In this context, the Saudi announcement and those by other Gulf Cooperation Council (GCC) states, such as Kuwait, Oman, Qatar, Bahrain and United Arab Emirates, indicating that they will also tap the international sukuk and bond markets to part finance their budget deficits, augurs well for the sukuk market next year. The Saudi Finance Ministry had also stressed that the kingdom plans to raise US$120 billion from the international markets by 2020. The kingdom’s budget deficit last year was US$98 billion. This follows the successful issuance last month by the Saudi government of a record US$17.5 billion conventional bond through three tranches in the international market — the single largest emerging market bond sale to date, surpassing the US$16.5 billion issuance by Argentina in April.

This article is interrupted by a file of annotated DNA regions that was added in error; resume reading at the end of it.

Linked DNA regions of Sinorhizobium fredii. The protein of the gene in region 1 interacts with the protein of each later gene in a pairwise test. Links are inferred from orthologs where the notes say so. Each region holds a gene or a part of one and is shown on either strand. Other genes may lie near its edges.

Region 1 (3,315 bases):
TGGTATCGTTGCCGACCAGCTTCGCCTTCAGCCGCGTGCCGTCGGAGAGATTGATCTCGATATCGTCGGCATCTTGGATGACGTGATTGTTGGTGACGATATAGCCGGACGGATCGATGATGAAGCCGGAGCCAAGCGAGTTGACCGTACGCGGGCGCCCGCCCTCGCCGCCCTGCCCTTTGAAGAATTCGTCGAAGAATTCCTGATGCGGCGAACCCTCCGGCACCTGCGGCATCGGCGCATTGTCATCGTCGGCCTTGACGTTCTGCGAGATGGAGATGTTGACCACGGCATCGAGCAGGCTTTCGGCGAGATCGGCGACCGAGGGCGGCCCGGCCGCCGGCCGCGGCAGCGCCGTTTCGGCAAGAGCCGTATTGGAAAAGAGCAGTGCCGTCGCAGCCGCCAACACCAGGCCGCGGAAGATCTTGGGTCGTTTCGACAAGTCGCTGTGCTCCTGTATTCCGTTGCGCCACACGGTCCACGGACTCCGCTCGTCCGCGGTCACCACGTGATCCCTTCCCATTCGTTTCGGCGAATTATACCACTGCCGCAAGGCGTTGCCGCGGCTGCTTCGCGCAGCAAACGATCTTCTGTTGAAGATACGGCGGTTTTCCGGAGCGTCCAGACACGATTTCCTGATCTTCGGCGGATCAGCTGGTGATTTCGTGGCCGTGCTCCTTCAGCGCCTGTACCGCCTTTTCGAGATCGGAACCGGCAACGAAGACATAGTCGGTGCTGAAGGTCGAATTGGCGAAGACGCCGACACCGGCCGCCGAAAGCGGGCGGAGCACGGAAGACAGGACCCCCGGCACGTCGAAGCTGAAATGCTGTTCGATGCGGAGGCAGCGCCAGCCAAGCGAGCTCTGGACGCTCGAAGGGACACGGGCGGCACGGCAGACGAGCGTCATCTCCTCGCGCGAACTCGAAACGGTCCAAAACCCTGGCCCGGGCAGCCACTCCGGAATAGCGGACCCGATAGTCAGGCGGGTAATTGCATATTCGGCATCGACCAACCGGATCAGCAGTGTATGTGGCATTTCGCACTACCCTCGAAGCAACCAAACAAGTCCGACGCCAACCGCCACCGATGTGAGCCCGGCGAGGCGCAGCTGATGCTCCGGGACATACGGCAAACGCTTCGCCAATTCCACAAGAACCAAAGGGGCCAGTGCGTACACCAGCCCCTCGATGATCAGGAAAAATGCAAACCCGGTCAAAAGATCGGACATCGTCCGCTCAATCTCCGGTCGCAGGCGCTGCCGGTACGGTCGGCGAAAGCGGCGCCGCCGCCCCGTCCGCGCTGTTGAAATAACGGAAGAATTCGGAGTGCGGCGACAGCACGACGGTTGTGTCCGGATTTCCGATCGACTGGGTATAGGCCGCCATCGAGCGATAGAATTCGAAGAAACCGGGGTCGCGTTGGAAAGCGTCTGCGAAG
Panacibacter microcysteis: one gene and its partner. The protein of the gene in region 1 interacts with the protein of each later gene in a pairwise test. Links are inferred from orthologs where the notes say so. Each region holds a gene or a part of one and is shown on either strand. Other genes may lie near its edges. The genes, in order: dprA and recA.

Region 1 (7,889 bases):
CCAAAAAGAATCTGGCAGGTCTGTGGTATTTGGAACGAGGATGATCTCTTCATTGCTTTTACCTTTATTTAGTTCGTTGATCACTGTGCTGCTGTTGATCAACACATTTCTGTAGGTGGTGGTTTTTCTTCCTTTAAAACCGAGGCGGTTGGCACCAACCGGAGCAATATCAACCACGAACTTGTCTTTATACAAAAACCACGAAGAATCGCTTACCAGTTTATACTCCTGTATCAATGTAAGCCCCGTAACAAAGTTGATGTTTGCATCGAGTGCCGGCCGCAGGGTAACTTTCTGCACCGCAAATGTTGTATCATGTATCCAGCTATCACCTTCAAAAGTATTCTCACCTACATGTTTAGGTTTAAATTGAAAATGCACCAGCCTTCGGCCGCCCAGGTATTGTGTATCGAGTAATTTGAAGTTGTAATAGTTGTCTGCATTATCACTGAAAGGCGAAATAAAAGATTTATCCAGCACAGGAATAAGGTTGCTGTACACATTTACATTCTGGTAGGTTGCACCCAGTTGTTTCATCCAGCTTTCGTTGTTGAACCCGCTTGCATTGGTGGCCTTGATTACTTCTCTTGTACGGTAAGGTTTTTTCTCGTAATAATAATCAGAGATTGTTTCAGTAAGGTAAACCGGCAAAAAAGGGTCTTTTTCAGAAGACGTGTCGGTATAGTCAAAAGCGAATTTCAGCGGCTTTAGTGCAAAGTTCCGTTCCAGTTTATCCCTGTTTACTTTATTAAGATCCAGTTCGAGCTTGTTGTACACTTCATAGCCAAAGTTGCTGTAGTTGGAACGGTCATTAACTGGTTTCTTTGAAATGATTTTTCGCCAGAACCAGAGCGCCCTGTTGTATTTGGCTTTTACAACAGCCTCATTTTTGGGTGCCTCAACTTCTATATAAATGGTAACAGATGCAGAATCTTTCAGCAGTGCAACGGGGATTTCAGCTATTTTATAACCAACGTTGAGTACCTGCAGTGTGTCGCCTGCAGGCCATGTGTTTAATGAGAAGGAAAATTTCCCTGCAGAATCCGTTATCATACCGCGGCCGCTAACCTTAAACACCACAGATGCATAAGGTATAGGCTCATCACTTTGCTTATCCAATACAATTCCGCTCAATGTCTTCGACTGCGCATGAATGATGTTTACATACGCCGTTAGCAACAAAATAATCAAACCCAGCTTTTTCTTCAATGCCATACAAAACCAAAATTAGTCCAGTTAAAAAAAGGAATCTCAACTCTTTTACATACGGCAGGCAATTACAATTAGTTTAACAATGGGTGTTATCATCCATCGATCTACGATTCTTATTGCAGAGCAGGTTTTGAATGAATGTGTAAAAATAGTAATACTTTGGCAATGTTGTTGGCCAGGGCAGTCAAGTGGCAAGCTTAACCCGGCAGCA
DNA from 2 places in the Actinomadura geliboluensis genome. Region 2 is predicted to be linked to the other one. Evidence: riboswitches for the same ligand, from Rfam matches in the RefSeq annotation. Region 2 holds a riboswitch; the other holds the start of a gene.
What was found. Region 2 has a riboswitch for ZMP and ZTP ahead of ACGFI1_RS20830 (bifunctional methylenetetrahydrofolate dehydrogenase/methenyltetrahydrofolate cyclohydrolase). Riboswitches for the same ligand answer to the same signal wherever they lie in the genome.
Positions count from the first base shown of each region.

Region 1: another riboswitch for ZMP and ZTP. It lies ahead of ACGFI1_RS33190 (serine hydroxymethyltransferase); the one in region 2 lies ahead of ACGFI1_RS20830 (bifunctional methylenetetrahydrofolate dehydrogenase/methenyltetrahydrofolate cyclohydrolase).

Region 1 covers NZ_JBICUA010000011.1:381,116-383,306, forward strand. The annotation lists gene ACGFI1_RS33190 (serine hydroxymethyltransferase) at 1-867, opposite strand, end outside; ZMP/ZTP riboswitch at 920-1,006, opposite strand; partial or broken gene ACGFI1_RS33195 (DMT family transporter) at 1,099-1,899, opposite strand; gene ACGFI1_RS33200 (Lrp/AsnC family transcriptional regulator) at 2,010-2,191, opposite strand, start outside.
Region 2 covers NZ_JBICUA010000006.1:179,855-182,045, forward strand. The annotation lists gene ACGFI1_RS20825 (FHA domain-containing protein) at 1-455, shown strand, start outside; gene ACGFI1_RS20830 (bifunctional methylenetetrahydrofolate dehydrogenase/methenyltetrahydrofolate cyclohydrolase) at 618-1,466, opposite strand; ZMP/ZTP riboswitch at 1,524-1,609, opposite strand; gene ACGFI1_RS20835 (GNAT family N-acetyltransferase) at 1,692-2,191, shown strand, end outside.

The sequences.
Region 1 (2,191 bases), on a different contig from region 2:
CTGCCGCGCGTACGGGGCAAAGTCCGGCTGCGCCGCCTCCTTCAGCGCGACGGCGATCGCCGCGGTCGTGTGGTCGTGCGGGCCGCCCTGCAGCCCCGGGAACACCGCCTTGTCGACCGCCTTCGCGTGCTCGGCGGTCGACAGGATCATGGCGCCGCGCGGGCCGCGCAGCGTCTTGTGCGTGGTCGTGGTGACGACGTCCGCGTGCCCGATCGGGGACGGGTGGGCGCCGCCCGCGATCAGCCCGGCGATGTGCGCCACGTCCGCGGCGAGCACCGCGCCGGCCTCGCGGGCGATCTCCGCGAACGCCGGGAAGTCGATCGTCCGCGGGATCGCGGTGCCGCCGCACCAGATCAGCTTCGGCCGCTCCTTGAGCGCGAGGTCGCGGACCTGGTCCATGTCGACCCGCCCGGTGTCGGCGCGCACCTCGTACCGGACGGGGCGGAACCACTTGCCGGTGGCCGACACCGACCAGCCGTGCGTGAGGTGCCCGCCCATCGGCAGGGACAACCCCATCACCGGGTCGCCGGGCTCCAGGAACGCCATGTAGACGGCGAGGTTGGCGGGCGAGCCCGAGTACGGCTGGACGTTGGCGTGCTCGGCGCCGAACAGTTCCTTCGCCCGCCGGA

The price of oil is hovering at US$50 per barrel, which is about US$10 per barrel higher than last year. The IMF expects gross domestic product growth in Saudi Arabia to bottom out at 1.2 per cent this year, rebounding to 2.0 per cent next year. Given these economic and public financing dynamics, Islamic bankers in Malaysia and the GCC region I have spoken to are optimistic about the prospects for the sukuk market, especially over the next two years, given the increased demand for financing in these countries, including for infrastructure and in the GCC for allied development partly in the context of Dubai Expo 2020 and FIFA World Cup in Doha in 2022.